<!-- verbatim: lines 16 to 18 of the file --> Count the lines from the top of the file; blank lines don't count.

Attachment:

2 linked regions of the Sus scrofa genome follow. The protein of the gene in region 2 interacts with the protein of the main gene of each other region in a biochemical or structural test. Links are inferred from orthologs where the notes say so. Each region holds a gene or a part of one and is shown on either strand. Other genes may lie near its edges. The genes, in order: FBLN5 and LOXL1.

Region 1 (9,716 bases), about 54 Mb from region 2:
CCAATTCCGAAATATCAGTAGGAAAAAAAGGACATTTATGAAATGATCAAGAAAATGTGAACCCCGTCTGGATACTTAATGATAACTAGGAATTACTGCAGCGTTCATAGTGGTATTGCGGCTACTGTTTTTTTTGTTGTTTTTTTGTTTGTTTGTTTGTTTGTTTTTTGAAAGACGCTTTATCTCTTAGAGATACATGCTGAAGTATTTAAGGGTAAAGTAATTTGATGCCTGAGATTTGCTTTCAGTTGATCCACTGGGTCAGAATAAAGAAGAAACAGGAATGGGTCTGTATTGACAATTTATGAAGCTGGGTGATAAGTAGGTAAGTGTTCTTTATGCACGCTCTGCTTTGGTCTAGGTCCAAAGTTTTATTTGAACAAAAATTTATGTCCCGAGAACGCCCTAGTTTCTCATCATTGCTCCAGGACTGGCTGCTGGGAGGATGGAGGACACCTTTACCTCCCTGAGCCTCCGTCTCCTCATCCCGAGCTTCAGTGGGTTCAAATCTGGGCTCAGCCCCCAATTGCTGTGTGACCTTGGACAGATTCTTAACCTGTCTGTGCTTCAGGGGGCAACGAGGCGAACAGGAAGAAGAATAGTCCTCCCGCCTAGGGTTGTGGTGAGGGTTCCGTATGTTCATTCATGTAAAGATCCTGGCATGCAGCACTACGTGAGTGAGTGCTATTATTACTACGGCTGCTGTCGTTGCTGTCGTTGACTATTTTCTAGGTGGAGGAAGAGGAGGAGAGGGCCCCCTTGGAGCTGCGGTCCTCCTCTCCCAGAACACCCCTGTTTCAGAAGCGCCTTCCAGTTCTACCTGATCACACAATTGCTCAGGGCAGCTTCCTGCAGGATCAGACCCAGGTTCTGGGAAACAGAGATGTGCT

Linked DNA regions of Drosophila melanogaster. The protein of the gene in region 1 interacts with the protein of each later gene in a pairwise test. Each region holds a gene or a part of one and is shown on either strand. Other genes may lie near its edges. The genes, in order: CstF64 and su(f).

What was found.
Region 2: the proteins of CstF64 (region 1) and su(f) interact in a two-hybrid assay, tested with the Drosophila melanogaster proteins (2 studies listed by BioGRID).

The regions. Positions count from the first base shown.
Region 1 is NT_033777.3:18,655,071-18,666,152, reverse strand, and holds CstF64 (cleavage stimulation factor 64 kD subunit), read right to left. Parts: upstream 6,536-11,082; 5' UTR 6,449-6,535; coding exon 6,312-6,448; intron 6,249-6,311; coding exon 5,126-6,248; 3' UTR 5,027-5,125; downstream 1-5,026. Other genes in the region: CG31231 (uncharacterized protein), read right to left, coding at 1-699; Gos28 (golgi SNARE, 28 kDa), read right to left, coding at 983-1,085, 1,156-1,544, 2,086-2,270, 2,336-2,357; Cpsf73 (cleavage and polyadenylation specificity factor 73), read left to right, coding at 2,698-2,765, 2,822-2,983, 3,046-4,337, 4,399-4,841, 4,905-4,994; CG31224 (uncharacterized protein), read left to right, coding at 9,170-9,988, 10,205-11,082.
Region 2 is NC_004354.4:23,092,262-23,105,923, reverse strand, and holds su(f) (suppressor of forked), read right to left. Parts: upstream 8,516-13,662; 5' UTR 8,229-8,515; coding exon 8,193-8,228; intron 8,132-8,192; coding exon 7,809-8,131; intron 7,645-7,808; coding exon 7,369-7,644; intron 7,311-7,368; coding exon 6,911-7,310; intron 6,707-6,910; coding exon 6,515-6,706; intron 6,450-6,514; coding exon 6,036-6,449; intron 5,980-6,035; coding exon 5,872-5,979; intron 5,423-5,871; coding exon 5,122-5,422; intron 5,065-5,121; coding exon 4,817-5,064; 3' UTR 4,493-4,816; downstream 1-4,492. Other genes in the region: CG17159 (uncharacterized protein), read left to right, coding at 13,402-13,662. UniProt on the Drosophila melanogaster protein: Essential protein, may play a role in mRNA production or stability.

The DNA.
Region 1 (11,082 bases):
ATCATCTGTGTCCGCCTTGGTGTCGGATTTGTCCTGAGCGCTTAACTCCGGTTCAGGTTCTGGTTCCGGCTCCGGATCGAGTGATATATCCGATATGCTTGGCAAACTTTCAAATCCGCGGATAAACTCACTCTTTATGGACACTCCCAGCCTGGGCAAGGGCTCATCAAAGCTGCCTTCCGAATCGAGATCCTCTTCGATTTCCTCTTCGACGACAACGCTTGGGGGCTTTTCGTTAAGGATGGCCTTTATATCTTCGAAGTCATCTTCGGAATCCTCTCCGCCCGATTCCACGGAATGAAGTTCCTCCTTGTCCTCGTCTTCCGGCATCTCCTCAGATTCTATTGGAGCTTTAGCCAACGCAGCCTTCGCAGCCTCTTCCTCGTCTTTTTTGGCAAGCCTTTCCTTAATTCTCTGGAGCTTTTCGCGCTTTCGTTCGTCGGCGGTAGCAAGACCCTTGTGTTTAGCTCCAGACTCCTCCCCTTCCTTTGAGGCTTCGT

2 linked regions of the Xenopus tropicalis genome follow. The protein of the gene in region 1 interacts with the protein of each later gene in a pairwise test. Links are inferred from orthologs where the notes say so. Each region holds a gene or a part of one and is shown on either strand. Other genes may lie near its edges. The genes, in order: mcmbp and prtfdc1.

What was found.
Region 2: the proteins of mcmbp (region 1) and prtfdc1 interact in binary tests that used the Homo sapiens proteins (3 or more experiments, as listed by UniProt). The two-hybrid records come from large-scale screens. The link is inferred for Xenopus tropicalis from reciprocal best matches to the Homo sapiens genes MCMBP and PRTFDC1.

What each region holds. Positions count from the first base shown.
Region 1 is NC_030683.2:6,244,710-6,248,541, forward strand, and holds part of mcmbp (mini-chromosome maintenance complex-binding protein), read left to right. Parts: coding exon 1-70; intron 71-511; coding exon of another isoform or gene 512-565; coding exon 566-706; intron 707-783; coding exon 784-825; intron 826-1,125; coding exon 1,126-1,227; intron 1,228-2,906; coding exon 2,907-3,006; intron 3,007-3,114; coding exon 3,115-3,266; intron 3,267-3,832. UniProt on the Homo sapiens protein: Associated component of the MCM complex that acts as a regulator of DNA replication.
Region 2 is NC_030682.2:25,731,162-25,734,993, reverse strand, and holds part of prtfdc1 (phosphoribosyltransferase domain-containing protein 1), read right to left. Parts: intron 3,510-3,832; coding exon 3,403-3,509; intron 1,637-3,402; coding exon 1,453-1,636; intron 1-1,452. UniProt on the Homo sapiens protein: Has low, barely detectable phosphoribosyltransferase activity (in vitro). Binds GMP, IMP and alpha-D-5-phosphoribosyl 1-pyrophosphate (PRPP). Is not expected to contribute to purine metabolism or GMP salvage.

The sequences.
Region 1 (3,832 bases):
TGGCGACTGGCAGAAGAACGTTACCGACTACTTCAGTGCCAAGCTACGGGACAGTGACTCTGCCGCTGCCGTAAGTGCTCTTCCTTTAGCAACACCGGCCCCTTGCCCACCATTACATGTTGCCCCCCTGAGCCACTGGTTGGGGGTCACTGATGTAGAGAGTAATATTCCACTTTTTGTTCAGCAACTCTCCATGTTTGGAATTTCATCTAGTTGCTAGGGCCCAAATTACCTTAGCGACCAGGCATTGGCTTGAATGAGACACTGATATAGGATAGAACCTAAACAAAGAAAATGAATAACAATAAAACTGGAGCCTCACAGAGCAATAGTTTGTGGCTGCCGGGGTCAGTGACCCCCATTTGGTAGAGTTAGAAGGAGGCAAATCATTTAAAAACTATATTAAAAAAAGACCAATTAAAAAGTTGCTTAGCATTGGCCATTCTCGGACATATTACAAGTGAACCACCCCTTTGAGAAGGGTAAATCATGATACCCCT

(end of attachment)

What each region holds. Positions count from the first base shown.
Region 1 is NC_030683.2:6,244,710-6,248,541, forward strand, and holds part of mcmbp (mini-chromosome maintenance complex-binding protein), read left to right. Parts: coding exon 1-70; intron 71-511; coding exon of another isoform or gene 512-565; coding exon 566-706; intron 707-783; coding exon 784-825; intron 826-1,125; coding exon 1,126-1,227; intron 1,228-2,906; coding exon 2,907-3,006; intron 3,007-3,114; coding exon 3,115-3,266; intron 3,267-3,832. UniProt on the Homo sapiens protein: Associated component of the MCM complex that acts as a regulator of DNA replication.
Region 2 is NC_030682.2:25,731,162-25,734,993, reverse strand, and holds part of prtfdc1 (phosphoribosyltransferase domain-containing protein 1), read right to left. Parts: intron 3,510-3,832; coding exon 3,403-3,509; intron 1,637-3,402; coding exon 1,453-1,636; intron 1-1,452. UniProt on the Homo sapiens protein: Has low, barely detectable phosphoribosyltransferase activity (in vitro). Binds GMP, IMP and alpha-D-5-phosphoribosyl 1-pyrophosphate (PRPP). Is not expected to contribute to purine metabolism or GMP salvage.